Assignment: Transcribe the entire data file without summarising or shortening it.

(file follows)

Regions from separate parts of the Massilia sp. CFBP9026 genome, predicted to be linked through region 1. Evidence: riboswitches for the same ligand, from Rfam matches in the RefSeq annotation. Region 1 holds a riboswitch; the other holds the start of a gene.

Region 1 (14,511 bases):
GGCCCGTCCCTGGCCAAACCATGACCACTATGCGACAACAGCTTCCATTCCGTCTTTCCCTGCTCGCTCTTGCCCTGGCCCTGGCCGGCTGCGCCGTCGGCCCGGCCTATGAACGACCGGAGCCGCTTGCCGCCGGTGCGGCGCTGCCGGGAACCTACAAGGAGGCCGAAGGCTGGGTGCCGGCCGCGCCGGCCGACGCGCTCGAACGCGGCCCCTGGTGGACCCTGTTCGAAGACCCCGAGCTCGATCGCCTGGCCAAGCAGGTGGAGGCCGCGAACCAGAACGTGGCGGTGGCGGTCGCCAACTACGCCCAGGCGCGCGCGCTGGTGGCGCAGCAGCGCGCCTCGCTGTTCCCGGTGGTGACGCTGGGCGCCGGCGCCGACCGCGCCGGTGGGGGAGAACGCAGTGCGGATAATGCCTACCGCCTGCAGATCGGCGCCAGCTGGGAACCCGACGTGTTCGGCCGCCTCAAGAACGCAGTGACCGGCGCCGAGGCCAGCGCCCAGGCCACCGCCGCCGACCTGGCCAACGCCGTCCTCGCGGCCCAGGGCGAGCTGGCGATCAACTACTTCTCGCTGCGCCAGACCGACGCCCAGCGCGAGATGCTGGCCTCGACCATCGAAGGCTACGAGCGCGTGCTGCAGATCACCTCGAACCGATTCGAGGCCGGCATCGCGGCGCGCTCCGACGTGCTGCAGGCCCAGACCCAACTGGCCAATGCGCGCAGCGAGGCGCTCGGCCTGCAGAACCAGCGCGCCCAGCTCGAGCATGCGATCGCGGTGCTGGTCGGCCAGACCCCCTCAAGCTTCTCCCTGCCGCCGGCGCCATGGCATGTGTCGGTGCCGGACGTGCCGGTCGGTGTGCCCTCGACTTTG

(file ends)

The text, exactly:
Regions from separate parts of the Massilia sp. CFBP9026 genome, predicted to be linked through region 1. Evidence: riboswitches for the same ligand, from Rfam matches in the RefSeq annotation. Region 1 holds a riboswitch; the other holds the start of a gene.

Region 1 (14,511 bases):
GGCCCGTCCCTGGCCAAACCATGACCACTATGCGACAACAGCTTCCATTCCGTCTTTCCCTGCTCGCTCTTGCCCTGGCCCTGGCCGGCTGCGCCGTCGGCCCGGCCTATGAACGACCGGAGCCGCTTGCCGCCGGTGCGGCGCTGCCGGGAACCTACAAGGAGGCCGAAGGCTGGGTGCCGGCCGCGCCGGCCGACGCGCTCGAACGCGGCCCCTGGTGGACCCTGTTCGAAGACCCCGAGCTCGATCGCCTGGCCAAGCAGGTGGAGGCCGCGAACCAGAACGTGGCGGTGGCGGTCGCCAACTACGCCCAGGCGCGCGCGCTGGTGGCGCAGCAGCGCGCCTCGCTGTTCCCGGTGGTGACGCTGGGCGCCGGCGCCGACCGCGCCGGTGGGGGAGAACGCAGTGCGGATAATGCCTACCGCCTGCAGATCGGCGCCAGCTGGGAACCCGACGTGTTCGGCCGCCTCAAGAACGCAGTGACCGGCGCCGAGGCCAGCGCCCAGGCCACCGCCGCCGACCTGGCCAACGCCGTCCTCGCGGCCCAGGGCGAGCTGGCGATCAACTACTTCTCGCTGCGCCAGACCGACGCCCAGCGCGAGATGCTGGCCTCGACCATCGAAGGCTACGAGCGCGTGCTGCAGATCACCTCGAACCGATTCGAGGCCGGCATCGCGGCGCGCTCCGACGTGCTGCAGGCCCAGACCCAACTGGCCAATGCGCGCAGCGAGGCGCTCGGCCTGCAGAACCAGCGCGCCCAGCTCGAGCATGCGATCGCGGTGCTGGTCGGCCAGACCCCCTCAAGCTTCTCCCTGCCGCCGGCGCCATGGCATGTGTCGGTGCCGGACGTGCCGGTCGGTGTGCCCTCGACTTTG